Let’s start out with the obvious: what are dental implants? Simply put, they are metal posts (or frames) inserted into your jawbone surgically. The procedure is done so that replacement teeth can be inserted. These implants fuse with your jawbone and make a great foundation for artificial teeth. This might not seem important until you are eating something and an artificial tooth falls out.
Unfortunately, not everyone can receive dental implants. People with unhealthy gums or inadequate bone support would not be suitable candidates for implants. If oral hygiene is important generally, then it is doubly so when dental implants are in the mix. As the most effective option for an artificial tooth, dental implants are preferable to dentures or bridges because of how structurally sound they are. However, realize that you are committing yourself to a long procedure.
So how long does it take?
On average, it can take as long as eights month to complete a dental implant procedure. This timeframe is based on a variety of factors, such as if you require a bone graft or are selecting between mini and traditional dental implants.
So how do I know if I need a bone graft?
A dental implant procedure requires that your jawbone is dense enough to support the implant itself. If you lack the bone density, then a bone graft is necessary to make the area strong enough to support the implant. There are a variety of reasons why you would lack the necessary density, including:
* Advanced stages of gum disease
* Waiting too long to replace a missing tooth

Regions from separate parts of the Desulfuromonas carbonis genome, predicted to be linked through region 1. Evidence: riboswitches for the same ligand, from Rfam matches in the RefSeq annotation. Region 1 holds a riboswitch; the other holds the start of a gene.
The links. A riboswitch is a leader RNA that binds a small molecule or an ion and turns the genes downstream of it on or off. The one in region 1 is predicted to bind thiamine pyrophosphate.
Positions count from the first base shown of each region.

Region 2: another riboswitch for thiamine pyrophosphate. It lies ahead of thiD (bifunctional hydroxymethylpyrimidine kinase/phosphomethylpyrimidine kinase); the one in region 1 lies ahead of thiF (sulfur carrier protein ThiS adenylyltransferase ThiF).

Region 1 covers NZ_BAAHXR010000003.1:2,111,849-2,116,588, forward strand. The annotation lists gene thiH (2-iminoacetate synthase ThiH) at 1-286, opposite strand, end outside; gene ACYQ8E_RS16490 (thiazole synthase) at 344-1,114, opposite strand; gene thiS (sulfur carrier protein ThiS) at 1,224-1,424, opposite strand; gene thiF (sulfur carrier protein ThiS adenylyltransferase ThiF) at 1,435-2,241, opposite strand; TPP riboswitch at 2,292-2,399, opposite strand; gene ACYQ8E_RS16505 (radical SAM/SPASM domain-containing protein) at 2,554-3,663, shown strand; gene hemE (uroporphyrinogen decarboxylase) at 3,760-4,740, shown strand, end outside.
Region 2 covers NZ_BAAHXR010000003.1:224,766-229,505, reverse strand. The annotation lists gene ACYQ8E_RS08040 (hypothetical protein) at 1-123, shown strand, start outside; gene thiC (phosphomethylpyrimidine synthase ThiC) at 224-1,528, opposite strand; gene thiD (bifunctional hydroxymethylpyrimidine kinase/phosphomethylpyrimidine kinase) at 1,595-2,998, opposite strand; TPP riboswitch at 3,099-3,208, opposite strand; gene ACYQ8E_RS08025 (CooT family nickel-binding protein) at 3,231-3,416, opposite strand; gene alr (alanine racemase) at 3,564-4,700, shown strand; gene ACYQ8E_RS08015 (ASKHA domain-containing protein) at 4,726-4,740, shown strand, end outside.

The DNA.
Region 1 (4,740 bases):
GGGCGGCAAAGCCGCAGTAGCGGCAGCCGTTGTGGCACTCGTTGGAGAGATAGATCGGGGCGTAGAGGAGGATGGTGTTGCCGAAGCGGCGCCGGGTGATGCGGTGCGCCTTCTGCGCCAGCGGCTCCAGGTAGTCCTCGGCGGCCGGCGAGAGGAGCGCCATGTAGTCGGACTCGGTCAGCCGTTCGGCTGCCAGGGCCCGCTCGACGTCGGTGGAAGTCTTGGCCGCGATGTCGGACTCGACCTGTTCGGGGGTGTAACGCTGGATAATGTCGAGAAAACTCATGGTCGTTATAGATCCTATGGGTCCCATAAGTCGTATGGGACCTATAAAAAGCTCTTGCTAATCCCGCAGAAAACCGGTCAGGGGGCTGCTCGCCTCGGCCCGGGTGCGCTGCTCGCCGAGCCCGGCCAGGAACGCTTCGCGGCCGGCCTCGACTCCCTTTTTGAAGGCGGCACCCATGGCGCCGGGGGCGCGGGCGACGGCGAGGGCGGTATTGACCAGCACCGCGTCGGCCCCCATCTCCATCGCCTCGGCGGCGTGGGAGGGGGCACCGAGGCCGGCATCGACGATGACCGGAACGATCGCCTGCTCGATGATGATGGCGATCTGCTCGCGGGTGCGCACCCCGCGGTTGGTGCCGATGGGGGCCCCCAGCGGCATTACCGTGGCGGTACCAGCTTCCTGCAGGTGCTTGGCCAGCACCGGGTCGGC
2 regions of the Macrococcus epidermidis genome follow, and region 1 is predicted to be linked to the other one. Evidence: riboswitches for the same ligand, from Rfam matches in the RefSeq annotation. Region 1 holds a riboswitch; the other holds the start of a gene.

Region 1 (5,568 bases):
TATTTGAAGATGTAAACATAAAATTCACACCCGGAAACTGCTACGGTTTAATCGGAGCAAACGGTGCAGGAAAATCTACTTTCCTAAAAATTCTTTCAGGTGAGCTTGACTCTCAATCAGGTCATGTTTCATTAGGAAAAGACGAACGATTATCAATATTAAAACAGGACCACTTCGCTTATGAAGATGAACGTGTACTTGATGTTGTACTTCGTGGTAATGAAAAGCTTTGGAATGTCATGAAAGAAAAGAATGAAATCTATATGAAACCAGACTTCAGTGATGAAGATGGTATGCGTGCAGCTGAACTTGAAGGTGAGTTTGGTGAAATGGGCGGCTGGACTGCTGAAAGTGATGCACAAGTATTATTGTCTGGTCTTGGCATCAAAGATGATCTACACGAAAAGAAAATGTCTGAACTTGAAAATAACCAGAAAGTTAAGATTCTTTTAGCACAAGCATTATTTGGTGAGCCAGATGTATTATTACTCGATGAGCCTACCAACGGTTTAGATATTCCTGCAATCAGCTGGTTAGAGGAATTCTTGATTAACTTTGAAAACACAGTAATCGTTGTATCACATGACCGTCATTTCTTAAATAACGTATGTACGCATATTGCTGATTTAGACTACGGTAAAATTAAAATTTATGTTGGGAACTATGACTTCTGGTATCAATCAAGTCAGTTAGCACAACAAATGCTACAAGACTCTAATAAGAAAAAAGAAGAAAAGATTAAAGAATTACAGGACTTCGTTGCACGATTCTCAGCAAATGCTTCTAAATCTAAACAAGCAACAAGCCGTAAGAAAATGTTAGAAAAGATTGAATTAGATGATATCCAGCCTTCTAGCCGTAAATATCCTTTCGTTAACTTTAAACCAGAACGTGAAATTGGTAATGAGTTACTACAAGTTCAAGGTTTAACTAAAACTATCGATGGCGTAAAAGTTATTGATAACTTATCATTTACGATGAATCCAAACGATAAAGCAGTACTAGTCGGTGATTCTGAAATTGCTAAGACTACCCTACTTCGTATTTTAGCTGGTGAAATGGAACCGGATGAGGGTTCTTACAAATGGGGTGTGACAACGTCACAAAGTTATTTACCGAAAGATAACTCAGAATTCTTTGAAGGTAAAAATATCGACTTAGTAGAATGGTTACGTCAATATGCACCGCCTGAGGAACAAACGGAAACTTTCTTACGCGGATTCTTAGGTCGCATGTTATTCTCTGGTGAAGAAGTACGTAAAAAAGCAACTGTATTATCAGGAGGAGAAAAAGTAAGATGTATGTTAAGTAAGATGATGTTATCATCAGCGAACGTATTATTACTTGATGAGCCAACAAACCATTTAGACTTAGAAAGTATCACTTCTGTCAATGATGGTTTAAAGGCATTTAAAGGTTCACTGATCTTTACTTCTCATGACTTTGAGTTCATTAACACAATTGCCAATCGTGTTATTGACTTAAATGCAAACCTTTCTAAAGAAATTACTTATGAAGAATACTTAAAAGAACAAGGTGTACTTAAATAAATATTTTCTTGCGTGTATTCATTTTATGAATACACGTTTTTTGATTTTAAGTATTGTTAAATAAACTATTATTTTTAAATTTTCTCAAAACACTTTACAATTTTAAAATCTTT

The bone graft procedure itself utilizes existing bone material or processed bone to rebuild the bone structure in your jawbone. Since the graft is done at the future site of your dental implant, you need to allow the area to heal in order to integrate with your jawbone and become strong enough to support the implant. This healing process can take up to four months.
Is there anything else I need to think about?
There are other preparatory treatments beyond a bone graft. For instance, if you have a periodontal disease, then your dentist will need to treat it and improve gum health prior to performing the procedure. Again, this treatment, much like bone grafts, can delay the dental implant process by a number of months depending on how serious your periodontal disease is.
Placement and Osseointegration
Once your jawbone density and gum health is determined to be suitable for a dental implant procedure, then the process begins. The first phase of the process is surgically inserting the dental implant into your jawbone, which can take about an hour for a single
implant. Obviously, if you are receiving multiple implants, then you should anticipate the procedure taking longer.
Once in place, the dental implant requires a healing period; this process can take up to six months. This process involves the jawbone healing around the dental implant. It is called osseointegration, and it is necessary to make sure that the implant works like a normal tooth root.
The Abutment and Prosthetic Tooth
The final stages of your dental implant procedure start once osseointegration is complete. An abutment (a titanium rod) is attached on your implant in order to later attach your new prosthetic tooth. Once more, you need to allow your gums to heal following the insertion of the abutment; this time, you can expect a healing period of a few weeks. While you wait, a crown is created in order to be placed on the abutment and prosthetic tooth once it is healed. Once you are healed and the crown is placed, you’ll be the proud owner of a fully functional replacement tooth.
It’s worth it
Long story short, the process can take a bit of time. If you have healthy gums and a strong jawbone, then it could take as little as six months; if you end up requiring preparatory surgeries to make your jawbone ready for an implant, then you can reasonably expect it to be as much as eight months. Even though that feels like a long time, it is worth it: a functional tooth means a better quality of life moving forward, as well as improved oral health.